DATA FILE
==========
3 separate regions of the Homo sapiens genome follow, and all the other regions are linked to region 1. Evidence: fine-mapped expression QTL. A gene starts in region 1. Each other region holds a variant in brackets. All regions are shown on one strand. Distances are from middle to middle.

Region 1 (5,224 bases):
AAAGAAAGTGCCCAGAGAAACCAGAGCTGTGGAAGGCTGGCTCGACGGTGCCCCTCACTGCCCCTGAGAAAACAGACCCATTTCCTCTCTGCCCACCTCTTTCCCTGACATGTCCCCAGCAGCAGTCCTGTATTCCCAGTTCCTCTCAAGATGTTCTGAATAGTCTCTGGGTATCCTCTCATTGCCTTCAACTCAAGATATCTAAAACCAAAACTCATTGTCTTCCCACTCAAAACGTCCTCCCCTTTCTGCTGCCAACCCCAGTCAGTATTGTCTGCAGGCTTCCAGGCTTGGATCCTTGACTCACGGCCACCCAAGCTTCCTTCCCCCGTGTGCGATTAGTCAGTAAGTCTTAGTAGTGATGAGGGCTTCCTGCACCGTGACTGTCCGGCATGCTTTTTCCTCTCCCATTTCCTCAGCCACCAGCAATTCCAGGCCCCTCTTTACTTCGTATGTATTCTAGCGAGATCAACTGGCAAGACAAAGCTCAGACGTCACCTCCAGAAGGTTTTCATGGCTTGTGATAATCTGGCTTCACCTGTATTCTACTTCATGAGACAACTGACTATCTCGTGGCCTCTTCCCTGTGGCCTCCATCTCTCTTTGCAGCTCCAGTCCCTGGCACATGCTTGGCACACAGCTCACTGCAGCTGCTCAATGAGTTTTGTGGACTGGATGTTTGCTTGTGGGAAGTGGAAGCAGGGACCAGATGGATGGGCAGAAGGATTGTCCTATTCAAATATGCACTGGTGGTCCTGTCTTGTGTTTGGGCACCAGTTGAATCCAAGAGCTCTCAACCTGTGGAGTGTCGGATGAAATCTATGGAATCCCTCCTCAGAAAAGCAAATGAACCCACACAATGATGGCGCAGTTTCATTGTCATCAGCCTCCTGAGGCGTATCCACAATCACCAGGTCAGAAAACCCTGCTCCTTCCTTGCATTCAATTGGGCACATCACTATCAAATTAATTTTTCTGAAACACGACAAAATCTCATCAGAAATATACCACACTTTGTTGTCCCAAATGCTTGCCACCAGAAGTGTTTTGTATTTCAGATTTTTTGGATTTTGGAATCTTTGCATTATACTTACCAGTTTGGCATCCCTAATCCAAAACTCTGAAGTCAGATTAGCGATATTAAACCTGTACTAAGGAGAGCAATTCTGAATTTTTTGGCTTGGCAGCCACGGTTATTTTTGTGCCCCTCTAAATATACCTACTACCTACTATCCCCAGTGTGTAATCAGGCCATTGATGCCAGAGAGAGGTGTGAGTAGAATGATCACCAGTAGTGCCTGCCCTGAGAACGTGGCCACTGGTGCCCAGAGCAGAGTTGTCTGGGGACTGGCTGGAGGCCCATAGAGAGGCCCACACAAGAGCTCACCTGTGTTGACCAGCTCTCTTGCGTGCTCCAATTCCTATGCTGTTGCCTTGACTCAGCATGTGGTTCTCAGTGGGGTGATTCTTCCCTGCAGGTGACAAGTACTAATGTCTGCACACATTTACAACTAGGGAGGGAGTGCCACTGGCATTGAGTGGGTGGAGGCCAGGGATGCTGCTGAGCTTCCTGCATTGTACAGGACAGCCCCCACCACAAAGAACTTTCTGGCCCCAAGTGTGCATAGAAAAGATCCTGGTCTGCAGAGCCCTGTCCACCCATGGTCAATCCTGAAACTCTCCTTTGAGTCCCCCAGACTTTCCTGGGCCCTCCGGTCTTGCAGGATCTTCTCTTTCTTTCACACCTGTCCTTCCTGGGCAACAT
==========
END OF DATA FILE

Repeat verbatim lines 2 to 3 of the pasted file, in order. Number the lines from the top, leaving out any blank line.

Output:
Region 1 (5,224 bases):
AAAGAAAGTGCCCAGAGAAACCAGAGCTGTGGAAGGCTGGCTCGACGGTGCCCCTCACTGCCCCTGAGAAAACAGACCCATTTCCTCTCTGCCCACCTCTTTCCCTGACATGTCCCCAGCAGCAGTCCTGTATTCCCAGTTCCTCTCAAGATGTTCTGAATAGTCTCTGGGTATCCTCTCATTGCCTTCAACTCAAGATATCTAAAACCAAAACTCATTGTCTTCCCACTCAAAACGTCCTCCCCTTTCTGCTGCCAACCCCAGTCAGTATTGTCTGCAGGCTTCCAGGCTTGGATCCTTGACTCACGGCCACCCAAGCTTCCTTCCCCCGTGTGCGATTAGTCAGTAAGTCTTAGTAGTGATGAGGGCTTCCTGCACCGTGACTGTCCGGCATGCTTTTTCCTCTCCCATTTCCTCAGCCACCAGCAATTCCAGGCCCCTCTTTACTTCGTATGTATTCTAGCGAGATCAACTGGCAAGACAAAGCTCAGACGTCACCTCCAGAAGGTTTTCATGGCTTGTGATAATCTGGCTTCACCTGTATTCTACTTCATGAGACAACTGACTATCTCGTGGCCTCTTCCCTGTGGCCTCCATCTCTCTTTGCAGCTCCAGTCCCTGGCACATGCTTGGCACACAGCTCACTGCAGCTGCTCAATGAGTTTTGTGGACTGGATGTTTGCTTGTGGGAAGTGGAAGCAGGGACCAGATGGATGGGCAGAAGGATTGTCCTATTCAAATATGCACTGGTGGTCCTGTCTTGTGTTTGGGCACCAGTTGAATCCAAGAGCTCTCAACCTGTGGAGTGTCGGATGAAATCTATGGAATCCCTCCTCAGAAAAGCAAATGAACCCACACAATGATGGCGCAGTTTCATTGTCATCAGCCTCCTGAGGCGTATCCACAATCACCAGGTCAGAAAACCCTGCTCCTTCCTTGCATTCAATTGGGCACATCACTATCAAATTAATTTTTCTGAAACACGACAAAATCTCATCAGAAATATACCACACTTTGTTGTCCCAAATGCTTGCCACCAGAAGTGTTTTGTATTTCAGATTTTTTGGATTTTGGAATCTTTGCATTATACTTACCAGTTTGGCATCCCTAATCCAAAACTCTGAAGTCAGATTAGCGATATTAAACCTGTACTAAGGAGAGCAATTCTGAATTTTTTGGCTTGGCAGCCACGGTTATTTTTGTGCCCCTCTAAATATACCTACTACCTACTATCCCCAGTGTGTAATCAGGCCATTGATGCCAGAGAGAGGTGTGAGTAGAATGATCACCAGTAGTGCCTGCCCTGAGAACGTGGCCACTGGTGCCCAGAGCAGAGTTGTCTGGGGACTGGCTGGAGGCCCATAGAGAGGCCCACACAAGAGCTCACCTGTGTTGACCAGCTCTCTTGCGTGCTCCAATTCCTATGCTGTTGCCTTGACTCAGCATGTGGTTCTCAGTGGGGTGATTCTTCCCTGCAGGTGACAAGTACTAATGTCTGCACACATTTACAACTAGGGAGGGAGTGCCACTGGCATTGAGTGGGTGGAGGCCAGGGATGCTGCTGAGCTTCCTGCATTGTACAGGACAGCCCCCACCACAAAGAACTTTCTGGCCCCAAGTGTGCATAGAAAAGATCCTGGTCTGCAGAGCCCTGTCCACCCATGGTCAATCCTGAAACTCTCCTTTGAGTCCCCCAGACTTTCCTGGGCCCTCCGGTCTTGCAGGATCTTCTCTTTCTTTCACACCTGTCCTTCCTGGGCAACAT